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Driving a seal in instructions

Discussion in 'Mechanic and Repair' started by tacoma200, May 4, 2008.

  1. tacoma200

    tacoma200 LawnSite Fanatic
    Messages: 5,426

    I have a grease seal that leaked on my Exmark caster. I have an arrow pointed at the seal so you can see what I'm talking about. I bought a seal driver and messed up several trying to get it to go into place. It seems to be very hard to get it started strait. I finally go one in, put it back together and it wants to fall out again. I have searched the web over for instructions on how to properly drive the seal in with no luck. It seem that as soon as I begin to tap on it it start to go in crooked and if I try to straiten it or adjust it it bends. My friend gave me the seals, I'm beginning to wonder if the size is off a little.

    If someone would give me detailed step by step instructions on how to seat this seal properly I would appreciate it. I'm really out of my element on this repair. Thanks, picture follows. The only Exmark dealer here I trust with the repair is pretty backed up with work. I need to learn this myself if possible. Thanks!

    Exmark seal.jpg
  2. GravelyNut

    GravelyNut LawnSite Bronze Member
    Messages: 1,594

    If it is the correct size seal, use something between the seal and what you are hitting it with. Hit the center of the object to drive it in straight. Make sure there are no burrs on the arm and that there is a small bevel at the start of the housing.
  3. rjxj

    rjxj LawnSite Member
    Messages: 80

    Did you use a plate? They make round plates or disc's that will match the outside diameter of the seal. You want all the pressure to be exerted on the outside diameter of the seal only. It may also help if you use a c clamp to "press" it in rather then pound it in. If its just going in flush with the bottom you can probably just use a flat piece of scrap steel to push against. Use a piece on top and a piece on the bottom and a c clamp to squeeze it in. Using this press effect will line everything up better and hold it true as the pressure is applied. Trying to pound it in will often times distort the shape and then it gets even harder to get it in. You want all the pressure out on the edge. Any pressure inside the wall area will start to cave the center in and also effect the sealing. I know what you're going through, its a real pain sometimes.
  4. tacoma200

    tacoma200 LawnSite Fanatic
    Messages: 5,426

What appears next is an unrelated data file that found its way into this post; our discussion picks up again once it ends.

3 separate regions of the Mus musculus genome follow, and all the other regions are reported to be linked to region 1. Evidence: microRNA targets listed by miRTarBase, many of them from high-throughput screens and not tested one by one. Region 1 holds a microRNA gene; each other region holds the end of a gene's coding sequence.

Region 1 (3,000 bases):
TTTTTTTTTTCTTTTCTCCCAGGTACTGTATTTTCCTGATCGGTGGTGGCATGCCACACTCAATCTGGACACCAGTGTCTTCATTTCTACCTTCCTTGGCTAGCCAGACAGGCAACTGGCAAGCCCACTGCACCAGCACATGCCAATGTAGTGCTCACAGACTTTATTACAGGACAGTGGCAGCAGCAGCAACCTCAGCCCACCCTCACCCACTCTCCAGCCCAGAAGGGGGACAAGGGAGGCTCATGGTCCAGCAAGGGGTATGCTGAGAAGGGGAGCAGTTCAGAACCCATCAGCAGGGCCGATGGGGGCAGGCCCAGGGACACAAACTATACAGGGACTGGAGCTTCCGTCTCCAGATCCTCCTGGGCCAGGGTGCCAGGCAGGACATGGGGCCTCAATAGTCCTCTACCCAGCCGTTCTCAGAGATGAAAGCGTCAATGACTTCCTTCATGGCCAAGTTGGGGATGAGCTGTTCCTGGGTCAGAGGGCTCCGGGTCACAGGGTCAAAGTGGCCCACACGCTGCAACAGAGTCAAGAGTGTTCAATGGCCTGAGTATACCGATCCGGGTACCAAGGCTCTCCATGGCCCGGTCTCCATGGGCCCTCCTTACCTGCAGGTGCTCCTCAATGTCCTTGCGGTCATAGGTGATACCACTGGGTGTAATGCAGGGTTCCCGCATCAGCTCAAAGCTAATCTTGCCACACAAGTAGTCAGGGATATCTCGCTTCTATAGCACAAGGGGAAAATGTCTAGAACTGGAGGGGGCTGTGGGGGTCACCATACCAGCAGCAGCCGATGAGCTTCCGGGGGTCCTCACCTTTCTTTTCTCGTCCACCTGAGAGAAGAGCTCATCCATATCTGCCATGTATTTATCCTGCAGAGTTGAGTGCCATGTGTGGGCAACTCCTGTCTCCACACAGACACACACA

Thanks a lot. Yes it's a real pain. I ordered a seal driver kit, with different sizes of disc and a back up washer (disc seem to be a hard plastic). It was recommended over the steel kits. We are going to try again. If we have a c clamp that big we may try that. The other seal is flush so yes that's what we are aiming for. This last one went several hours of mowing before it started to fall out. we probably damaged it putting it in. My friend has a bag of them. Maybe they are not as high quality as OEM and bend easier. More suggestions appreciated. Thanks again. Any tricks to make sure its lined up?

    a seal driver.gif
  5. tacoma200

    tacoma200 LawnSite Fanatic
    Messages: 5,426

    Well we put another one in today, it fit looser than the previous ones. It wouldn't hold. My friend had a bag of them he bought somewhere off a distributor and they are not OEM. I am starting to think they are not very high quality and the size is not consistent. Some you can't get started and others you can almost push in by hand. I guess I need to call the dealer and get some ordered. I'm getting aggravated enough to weld on in place. Not really but this is ridiculous.
  6. topsites

    topsites LawnSite Fanatic
    Messages: 21,653

    Ohhh yeah the fun little grease seal, I found when I used TWO flat crowbars one on each side using the caster fork for leverage if I applied pressure evenly and carefully it takes a few seconds and plop that POS is in there... Likely it is possible a long screwdriver might work, also might have to use a block of wood might work...
    And no I never took mine off the mower, I mean the caster and fork and all was left assembled, just the seal had to go in.

    One thing I did learn from the experience is grease that caster VERY carefully because if you overfill it the seal pops out :cry:
  7. Breezmeister

    Breezmeister LawnSite Bronze Member
    Male, from South Jersey
    Messages: 1,739

    By any chance do you still have the original seal ? If you do there should be some numbers on it. These numbers can be crossed over to after market (Federal/Mogul) seals. If you don't have the old seal, get one from the dealer and then save the numbers off the new one in case you need more later, you can get them at any good auto parts store. Same with the bearings too.

    I've done a few seals in my day, including the one you are trying to get in, but I'm not suggesting you do it my way, it just works for me.
    I hold the seal up against the hole it's going in, and using a very light ball peen hammer, lightly tap on it to get it started all the way around.
    I have a nice set of seal drivers from SnapOn, but alot of times I'll take a socket that is the same diameter as the seal and very carefully tap the seal in until it is seated.
    The important things is, don't get the seal cattywompass when you drive it in
    There were some good suggestions in the other posts too. Just don't let the machine win :)
    Good luck
    ericg likes this.

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